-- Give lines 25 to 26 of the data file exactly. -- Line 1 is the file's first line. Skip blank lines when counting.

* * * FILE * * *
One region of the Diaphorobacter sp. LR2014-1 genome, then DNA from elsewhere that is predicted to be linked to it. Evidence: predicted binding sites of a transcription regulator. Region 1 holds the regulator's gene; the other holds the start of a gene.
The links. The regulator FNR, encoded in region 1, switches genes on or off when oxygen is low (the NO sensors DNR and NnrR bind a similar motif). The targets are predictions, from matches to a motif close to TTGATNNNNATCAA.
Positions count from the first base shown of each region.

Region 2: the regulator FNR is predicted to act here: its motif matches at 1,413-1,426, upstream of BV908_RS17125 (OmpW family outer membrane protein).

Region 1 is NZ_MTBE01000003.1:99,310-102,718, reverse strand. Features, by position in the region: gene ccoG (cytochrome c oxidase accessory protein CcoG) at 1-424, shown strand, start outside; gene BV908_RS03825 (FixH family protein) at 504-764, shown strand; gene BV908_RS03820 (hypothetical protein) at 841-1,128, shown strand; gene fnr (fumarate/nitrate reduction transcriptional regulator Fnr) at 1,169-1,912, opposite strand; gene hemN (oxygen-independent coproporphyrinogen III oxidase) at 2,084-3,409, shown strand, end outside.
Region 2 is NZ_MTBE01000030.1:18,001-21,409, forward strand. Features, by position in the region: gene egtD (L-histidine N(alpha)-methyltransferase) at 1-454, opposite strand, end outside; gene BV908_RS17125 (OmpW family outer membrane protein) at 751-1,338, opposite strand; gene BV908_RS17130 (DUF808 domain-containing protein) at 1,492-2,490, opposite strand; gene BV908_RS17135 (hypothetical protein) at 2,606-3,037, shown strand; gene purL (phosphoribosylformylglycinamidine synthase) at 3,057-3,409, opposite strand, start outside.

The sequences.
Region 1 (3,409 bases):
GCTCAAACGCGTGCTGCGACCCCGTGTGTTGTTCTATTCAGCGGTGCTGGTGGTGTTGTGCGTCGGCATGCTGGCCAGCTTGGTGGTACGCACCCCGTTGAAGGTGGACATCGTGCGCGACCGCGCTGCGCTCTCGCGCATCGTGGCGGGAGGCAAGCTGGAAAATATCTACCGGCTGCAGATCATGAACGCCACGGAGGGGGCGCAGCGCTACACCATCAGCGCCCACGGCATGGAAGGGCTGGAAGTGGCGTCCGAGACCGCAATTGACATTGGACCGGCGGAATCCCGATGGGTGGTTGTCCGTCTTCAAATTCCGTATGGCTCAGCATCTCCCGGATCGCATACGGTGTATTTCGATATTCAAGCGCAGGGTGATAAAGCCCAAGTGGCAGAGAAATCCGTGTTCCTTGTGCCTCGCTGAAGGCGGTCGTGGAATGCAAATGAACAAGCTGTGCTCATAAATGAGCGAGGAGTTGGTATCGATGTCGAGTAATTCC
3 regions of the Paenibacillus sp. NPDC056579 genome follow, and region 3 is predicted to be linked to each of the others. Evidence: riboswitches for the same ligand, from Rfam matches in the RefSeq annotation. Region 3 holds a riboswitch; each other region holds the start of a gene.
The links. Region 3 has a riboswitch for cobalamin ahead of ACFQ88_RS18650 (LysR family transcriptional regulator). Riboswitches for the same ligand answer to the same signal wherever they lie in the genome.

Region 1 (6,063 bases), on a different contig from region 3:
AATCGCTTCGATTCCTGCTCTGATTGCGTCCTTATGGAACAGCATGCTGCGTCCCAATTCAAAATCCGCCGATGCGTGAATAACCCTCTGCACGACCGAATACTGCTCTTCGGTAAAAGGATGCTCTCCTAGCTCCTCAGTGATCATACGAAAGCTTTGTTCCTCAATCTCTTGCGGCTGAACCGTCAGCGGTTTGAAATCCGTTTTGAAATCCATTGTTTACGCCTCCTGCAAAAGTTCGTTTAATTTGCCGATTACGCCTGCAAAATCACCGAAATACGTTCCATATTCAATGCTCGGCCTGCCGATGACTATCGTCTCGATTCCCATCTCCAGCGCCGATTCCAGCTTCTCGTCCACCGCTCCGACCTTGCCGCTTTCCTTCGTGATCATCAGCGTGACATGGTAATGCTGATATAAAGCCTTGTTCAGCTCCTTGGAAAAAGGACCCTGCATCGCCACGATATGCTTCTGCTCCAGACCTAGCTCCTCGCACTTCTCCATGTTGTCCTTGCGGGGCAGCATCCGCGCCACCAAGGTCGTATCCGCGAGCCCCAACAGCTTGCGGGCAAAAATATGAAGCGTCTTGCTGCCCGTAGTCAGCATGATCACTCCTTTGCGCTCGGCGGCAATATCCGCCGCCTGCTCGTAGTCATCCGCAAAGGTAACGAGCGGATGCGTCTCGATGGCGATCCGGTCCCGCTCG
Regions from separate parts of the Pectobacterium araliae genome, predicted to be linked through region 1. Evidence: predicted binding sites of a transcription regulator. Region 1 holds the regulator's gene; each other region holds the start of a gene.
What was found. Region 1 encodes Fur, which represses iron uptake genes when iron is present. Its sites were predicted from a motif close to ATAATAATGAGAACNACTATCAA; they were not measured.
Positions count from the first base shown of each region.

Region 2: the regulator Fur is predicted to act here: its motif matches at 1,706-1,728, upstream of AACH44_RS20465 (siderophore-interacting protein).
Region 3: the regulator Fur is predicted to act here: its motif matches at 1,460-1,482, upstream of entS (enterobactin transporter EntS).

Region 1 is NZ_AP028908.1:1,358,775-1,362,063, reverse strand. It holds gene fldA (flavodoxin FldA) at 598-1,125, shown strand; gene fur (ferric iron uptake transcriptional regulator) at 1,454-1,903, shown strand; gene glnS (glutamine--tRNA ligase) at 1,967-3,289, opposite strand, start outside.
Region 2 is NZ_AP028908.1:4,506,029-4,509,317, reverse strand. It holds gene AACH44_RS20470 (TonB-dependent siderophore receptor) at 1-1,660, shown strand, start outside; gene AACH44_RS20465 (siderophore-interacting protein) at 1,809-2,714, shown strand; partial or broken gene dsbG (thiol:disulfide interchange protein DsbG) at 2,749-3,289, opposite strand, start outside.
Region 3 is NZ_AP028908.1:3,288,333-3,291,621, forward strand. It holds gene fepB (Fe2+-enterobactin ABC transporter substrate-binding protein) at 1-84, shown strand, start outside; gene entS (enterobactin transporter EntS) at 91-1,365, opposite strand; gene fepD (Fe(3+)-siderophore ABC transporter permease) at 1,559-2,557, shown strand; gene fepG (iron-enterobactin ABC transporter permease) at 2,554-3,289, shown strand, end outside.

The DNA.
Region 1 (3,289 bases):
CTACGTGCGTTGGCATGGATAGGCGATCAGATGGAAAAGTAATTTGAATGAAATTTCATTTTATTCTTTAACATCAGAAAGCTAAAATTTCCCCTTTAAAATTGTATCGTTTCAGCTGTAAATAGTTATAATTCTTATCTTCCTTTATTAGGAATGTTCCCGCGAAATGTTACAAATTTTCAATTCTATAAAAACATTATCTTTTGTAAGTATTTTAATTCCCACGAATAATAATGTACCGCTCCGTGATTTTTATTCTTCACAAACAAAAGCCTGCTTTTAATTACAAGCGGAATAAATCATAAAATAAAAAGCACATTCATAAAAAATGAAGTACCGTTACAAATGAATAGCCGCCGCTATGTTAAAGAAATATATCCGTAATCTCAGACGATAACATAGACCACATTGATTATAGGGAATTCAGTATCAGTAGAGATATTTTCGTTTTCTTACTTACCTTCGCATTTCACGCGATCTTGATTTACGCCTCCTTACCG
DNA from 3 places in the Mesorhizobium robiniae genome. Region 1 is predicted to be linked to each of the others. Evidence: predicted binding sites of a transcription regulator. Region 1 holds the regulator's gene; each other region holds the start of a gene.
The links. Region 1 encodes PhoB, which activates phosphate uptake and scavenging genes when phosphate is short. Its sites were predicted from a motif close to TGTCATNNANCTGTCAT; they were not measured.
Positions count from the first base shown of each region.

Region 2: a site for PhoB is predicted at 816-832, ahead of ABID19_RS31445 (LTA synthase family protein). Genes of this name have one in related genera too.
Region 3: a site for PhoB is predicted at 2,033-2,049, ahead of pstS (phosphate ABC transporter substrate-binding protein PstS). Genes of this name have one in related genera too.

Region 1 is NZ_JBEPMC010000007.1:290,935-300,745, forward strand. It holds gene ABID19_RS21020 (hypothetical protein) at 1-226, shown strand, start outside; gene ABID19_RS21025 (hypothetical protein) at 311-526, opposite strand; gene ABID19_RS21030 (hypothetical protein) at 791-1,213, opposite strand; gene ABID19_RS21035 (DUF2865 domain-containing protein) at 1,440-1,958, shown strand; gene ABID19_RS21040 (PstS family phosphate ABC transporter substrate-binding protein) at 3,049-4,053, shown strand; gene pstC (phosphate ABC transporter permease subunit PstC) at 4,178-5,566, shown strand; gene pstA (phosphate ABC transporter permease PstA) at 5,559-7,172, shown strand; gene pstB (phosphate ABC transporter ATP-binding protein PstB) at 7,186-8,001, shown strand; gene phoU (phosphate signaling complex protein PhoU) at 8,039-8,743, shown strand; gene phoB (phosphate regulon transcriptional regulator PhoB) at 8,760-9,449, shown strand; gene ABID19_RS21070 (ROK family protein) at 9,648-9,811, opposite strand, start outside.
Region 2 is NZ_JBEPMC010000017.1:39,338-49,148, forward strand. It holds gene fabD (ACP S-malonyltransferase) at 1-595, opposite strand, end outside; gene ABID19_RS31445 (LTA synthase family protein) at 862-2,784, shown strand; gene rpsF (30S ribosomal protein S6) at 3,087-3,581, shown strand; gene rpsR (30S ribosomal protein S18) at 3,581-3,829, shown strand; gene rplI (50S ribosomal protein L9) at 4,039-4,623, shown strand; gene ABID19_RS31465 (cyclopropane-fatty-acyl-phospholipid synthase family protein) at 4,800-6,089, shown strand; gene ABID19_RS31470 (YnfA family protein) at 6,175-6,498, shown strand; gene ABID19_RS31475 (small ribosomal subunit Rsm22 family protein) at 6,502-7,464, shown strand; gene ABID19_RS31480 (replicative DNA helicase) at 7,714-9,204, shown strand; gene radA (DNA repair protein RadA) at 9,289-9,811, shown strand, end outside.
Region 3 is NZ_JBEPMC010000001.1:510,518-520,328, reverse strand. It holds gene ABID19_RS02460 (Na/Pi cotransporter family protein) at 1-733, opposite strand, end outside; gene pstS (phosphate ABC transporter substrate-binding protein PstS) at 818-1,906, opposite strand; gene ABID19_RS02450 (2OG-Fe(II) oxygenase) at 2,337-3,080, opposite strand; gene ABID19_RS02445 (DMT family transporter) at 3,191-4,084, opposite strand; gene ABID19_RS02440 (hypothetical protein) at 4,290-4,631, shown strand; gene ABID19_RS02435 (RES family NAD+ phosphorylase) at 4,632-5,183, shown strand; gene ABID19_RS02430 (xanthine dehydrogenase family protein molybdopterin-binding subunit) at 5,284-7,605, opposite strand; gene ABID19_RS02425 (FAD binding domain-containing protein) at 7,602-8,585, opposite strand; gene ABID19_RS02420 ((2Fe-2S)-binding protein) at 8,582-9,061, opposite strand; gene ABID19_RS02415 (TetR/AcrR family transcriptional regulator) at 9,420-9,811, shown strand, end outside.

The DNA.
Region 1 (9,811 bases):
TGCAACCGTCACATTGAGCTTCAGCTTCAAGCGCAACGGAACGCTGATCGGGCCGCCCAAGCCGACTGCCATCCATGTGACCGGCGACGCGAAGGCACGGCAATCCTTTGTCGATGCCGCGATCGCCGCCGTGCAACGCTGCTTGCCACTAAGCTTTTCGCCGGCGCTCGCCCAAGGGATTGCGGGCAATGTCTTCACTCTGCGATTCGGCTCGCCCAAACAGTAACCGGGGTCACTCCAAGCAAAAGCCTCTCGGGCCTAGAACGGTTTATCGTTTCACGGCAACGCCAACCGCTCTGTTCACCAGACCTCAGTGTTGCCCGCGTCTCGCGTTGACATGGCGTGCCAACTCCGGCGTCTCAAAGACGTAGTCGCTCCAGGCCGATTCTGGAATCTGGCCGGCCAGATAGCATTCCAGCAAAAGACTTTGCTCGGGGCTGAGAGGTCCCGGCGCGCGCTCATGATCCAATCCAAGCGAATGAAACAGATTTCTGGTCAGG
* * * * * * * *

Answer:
DNA from 3 places in the Mesorhizobium robiniae genome. Region 1 is predicted to be linked to each of the others. Evidence: predicted binding sites of a transcription regulator. Region 1 holds the regulator's gene; each other region holds the start of a gene.
The links. Region 1 encodes PhoB, which activates phosphate uptake and scavenging genes when phosphate is short. Its sites were predicted from a motif close to TGTCATNNANCTGTCAT; they were not measured.